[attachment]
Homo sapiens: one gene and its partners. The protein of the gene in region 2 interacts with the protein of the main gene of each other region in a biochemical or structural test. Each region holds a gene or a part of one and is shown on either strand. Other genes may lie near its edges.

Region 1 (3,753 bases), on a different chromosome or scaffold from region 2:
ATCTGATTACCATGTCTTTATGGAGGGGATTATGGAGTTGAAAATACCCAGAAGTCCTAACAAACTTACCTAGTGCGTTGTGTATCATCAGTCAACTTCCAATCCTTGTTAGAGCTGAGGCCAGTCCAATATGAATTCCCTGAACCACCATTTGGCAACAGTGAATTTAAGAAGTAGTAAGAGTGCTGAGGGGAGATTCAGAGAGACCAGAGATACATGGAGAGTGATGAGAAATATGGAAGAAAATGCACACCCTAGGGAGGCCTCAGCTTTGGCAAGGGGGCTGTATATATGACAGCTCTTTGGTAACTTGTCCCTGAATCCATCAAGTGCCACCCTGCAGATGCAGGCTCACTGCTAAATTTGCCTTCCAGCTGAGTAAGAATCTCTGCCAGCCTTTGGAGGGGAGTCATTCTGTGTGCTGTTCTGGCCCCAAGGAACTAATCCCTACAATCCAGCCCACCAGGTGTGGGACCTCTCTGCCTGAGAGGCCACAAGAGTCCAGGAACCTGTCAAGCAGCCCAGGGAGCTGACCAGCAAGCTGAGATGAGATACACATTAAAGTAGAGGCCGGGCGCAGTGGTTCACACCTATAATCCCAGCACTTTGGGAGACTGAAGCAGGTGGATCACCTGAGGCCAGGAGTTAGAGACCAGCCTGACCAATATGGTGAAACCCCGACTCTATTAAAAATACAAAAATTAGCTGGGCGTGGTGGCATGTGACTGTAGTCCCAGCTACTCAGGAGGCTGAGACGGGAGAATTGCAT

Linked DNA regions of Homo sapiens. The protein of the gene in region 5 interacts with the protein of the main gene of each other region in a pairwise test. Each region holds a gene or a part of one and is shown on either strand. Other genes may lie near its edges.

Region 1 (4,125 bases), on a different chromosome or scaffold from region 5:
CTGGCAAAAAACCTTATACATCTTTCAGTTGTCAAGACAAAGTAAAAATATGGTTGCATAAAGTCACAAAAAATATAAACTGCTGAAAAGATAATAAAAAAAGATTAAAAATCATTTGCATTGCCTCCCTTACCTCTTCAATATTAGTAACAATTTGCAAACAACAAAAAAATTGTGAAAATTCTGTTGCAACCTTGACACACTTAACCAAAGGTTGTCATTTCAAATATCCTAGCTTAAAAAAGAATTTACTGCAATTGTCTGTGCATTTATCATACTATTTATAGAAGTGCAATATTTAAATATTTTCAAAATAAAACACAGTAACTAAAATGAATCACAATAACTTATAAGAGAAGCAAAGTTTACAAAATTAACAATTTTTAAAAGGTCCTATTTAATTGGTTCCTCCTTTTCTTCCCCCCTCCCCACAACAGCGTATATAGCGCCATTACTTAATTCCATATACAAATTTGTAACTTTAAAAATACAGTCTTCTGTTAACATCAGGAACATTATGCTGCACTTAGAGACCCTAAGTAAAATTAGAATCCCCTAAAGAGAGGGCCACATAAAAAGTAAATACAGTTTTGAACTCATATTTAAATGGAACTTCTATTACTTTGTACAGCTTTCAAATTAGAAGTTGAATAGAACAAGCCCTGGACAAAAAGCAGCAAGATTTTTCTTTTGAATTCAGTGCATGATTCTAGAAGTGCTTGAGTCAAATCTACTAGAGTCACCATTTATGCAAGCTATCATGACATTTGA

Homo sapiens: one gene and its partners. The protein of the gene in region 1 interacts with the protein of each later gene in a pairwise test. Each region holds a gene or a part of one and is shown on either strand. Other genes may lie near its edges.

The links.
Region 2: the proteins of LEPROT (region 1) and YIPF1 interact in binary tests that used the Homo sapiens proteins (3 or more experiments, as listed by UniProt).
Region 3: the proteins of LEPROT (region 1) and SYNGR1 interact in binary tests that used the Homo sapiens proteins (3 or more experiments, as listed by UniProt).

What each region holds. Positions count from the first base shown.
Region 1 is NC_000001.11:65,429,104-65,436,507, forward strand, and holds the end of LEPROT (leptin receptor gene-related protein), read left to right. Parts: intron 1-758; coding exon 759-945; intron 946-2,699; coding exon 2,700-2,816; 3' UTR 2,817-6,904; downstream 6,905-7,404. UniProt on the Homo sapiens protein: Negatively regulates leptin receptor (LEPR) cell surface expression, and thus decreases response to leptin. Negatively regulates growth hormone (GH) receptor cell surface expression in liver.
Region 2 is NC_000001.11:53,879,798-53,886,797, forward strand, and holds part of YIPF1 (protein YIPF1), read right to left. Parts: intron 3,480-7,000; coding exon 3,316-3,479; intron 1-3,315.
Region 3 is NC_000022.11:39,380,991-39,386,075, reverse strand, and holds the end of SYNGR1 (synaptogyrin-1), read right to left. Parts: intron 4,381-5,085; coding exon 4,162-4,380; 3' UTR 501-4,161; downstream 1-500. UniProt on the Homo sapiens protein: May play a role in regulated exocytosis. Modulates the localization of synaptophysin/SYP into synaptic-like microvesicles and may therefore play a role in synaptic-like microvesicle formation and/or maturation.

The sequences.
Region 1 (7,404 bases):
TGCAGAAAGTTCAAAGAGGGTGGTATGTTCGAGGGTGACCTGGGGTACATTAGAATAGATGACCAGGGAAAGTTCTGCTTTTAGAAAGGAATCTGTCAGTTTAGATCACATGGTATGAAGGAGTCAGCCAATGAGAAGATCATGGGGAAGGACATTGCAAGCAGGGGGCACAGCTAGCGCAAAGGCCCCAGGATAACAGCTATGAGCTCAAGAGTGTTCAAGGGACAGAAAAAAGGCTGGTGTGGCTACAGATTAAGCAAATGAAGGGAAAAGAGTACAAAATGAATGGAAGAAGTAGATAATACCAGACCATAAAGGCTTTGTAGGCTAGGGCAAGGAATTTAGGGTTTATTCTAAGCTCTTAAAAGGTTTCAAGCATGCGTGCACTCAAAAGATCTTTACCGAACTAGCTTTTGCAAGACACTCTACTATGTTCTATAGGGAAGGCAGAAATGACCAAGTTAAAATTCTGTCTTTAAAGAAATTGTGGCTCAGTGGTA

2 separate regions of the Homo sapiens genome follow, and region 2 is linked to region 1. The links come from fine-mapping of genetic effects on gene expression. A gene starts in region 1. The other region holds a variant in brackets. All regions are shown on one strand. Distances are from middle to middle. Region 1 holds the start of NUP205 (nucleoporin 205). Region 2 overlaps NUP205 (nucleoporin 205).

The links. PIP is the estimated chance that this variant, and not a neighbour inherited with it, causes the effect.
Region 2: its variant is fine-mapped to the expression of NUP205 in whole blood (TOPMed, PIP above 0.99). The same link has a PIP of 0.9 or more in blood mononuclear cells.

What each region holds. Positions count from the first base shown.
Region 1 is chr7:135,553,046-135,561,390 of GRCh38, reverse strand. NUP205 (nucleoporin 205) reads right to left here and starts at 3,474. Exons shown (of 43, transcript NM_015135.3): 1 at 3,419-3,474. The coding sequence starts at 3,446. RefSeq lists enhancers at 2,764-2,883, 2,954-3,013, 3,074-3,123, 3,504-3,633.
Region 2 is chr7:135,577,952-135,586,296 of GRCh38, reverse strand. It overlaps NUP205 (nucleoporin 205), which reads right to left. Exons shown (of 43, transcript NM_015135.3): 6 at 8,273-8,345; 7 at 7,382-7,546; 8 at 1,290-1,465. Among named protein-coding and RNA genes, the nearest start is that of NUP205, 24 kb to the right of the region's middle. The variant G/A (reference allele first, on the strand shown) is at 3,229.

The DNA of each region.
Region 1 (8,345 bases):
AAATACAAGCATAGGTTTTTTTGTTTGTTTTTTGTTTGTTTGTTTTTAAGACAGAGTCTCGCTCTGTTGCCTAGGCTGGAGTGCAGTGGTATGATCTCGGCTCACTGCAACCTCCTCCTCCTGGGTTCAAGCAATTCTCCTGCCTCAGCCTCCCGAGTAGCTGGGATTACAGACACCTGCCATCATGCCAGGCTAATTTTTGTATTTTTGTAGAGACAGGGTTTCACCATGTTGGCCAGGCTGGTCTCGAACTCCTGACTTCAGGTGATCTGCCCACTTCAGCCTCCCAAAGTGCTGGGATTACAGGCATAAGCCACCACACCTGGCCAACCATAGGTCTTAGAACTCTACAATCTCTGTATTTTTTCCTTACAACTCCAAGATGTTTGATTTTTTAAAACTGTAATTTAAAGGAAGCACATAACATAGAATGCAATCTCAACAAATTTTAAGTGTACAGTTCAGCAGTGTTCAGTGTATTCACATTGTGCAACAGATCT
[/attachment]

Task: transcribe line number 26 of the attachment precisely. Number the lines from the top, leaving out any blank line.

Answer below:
AAATACAAGCATAGGTTTTTTTGTTTGTTTTTTGTTTGTTTGTTTTTAAGACAGAGTCTCGCTCTGTTGCCTAGGCTGGAGTGCAGTGGTATGATCTCGGCTCACTGCAACCTCCTCCTCCTGGGTTCAAGCAATTCTCCTGCCTCAGCCTCCCGAGTAGCTGGGATTACAGACACCTGCCATCATGCCAGGCTAATTTTTGTATTTTTGTAGAGACAGGGTTTCACCATGTTGGCCAGGCTGGTCTCGAACTCCTGACTTCAGGTGATCTGCCCACTTCAGCCTCCCAAAGTGCTGGGATTACAGGCATAAGCCACCACACCTGGCCAACCATAGGTCTTAGAACTCTACAATCTCTGTATTTTTTCCTTACAACTCCAAGATGTTTGATTTTTTAAAACTGTAATTTAAAGGAAGCACATAACATAGAATGCAATCTCAACAAATTTTAAGTGTACAGTTCAGCAGTGTTCAGTGTATTCACATTGTGCAACAGATCT